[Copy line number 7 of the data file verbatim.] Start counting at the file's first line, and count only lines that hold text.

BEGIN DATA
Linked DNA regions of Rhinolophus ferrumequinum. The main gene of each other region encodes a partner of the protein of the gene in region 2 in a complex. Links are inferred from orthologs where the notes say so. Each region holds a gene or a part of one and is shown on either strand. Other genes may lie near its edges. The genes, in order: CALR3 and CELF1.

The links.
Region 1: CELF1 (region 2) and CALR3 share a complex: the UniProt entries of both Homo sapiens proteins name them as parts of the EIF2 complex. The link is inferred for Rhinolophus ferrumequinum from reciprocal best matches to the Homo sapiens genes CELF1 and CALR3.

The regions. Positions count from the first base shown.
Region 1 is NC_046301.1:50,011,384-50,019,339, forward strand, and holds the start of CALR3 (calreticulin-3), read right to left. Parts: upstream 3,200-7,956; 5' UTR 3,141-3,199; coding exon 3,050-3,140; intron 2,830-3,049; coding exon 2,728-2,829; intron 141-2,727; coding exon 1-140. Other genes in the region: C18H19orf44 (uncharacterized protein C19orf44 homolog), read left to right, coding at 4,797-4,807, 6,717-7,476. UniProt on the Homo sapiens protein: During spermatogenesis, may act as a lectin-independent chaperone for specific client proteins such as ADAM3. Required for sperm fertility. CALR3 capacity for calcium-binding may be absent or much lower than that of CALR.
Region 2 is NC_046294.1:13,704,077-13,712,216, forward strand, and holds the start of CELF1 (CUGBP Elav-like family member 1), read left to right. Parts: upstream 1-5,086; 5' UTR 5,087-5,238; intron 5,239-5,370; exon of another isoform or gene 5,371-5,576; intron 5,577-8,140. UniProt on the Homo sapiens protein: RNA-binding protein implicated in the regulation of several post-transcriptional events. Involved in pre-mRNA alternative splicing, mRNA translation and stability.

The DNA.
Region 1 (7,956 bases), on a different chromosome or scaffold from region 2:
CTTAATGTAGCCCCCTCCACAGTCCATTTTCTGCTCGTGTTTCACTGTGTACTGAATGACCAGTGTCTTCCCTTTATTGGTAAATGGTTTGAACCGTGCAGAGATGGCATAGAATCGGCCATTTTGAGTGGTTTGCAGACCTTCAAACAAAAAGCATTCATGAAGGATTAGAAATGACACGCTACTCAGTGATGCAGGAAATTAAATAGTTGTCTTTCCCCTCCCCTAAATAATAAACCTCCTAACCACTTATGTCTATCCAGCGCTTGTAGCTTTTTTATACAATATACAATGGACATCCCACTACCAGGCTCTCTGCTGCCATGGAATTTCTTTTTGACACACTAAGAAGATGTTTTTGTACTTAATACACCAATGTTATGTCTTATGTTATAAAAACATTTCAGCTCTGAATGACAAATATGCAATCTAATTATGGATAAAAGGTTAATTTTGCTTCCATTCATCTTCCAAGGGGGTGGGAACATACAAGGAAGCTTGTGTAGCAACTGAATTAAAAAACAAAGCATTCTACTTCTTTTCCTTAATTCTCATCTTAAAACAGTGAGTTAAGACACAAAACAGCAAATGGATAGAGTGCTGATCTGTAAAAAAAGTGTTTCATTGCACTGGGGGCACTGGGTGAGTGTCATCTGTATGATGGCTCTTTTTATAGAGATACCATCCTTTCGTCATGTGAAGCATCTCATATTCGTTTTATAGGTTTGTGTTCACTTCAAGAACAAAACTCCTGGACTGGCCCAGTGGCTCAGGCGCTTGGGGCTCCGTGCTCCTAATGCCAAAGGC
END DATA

The DNA.